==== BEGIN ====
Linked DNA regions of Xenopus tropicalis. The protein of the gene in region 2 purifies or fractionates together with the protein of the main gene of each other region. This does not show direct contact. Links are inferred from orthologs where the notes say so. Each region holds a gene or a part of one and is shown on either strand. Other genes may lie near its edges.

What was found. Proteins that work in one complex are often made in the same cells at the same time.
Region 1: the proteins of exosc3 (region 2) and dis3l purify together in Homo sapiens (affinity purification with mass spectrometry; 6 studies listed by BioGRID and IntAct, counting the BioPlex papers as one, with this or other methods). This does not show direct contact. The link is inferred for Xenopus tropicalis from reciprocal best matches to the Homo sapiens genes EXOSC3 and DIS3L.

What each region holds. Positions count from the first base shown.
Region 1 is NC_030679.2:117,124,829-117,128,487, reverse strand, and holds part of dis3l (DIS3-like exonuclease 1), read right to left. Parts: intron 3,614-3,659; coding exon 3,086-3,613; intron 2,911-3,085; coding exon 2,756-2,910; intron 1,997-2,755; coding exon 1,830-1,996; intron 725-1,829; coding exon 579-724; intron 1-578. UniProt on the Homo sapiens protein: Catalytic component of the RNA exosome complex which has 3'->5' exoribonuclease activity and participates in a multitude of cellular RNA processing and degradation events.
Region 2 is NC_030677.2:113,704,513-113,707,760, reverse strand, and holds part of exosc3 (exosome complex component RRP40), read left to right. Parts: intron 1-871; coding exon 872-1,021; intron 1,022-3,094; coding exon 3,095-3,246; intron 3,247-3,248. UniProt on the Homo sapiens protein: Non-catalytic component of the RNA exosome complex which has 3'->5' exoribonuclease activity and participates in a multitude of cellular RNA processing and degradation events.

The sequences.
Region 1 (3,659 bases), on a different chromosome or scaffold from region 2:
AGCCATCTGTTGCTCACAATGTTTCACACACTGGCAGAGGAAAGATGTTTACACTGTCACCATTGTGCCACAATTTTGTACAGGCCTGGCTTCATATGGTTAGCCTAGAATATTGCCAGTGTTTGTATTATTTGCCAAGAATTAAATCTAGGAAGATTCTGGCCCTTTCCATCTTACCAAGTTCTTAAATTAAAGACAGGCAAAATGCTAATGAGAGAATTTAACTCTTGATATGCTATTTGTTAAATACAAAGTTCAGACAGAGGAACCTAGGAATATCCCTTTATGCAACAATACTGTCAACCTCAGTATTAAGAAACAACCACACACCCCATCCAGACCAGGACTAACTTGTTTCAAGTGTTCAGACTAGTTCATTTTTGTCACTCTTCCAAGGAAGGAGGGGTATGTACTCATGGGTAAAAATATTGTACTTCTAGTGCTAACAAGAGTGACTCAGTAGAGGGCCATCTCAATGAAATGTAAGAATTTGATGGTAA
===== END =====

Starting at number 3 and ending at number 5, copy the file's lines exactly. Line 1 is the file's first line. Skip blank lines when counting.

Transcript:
Region 1: the proteins of exosc3 (region 2) and dis3l purify together in Homo sapiens (affinity purification with mass spectrometry; 6 studies listed by BioGRID and IntAct, counting the BioPlex papers as one, with this or other methods). This does not show direct contact. The link is inferred for Xenopus tropicalis from reciprocal best matches to the Homo sapiens genes EXOSC3 and DIS3L.

What each region holds. Positions count from the first base shown.
Region 1 is NC_030679.2:117,124,829-117,128,487, reverse strand, and holds part of dis3l (DIS3-like exonuclease 1), read right to left. Parts: intron 3,614-3,659; coding exon 3,086-3,613; intron 2,911-3,085; coding exon 2,756-2,910; intron 1,997-2,755; coding exon 1,830-1,996; intron 725-1,829; coding exon 579-724; intron 1-578. UniProt on the Homo sapiens protein: Catalytic component of the RNA exosome complex which has 3'->5' exoribonuclease activity and participates in a multitude of cellular RNA processing and degradation events.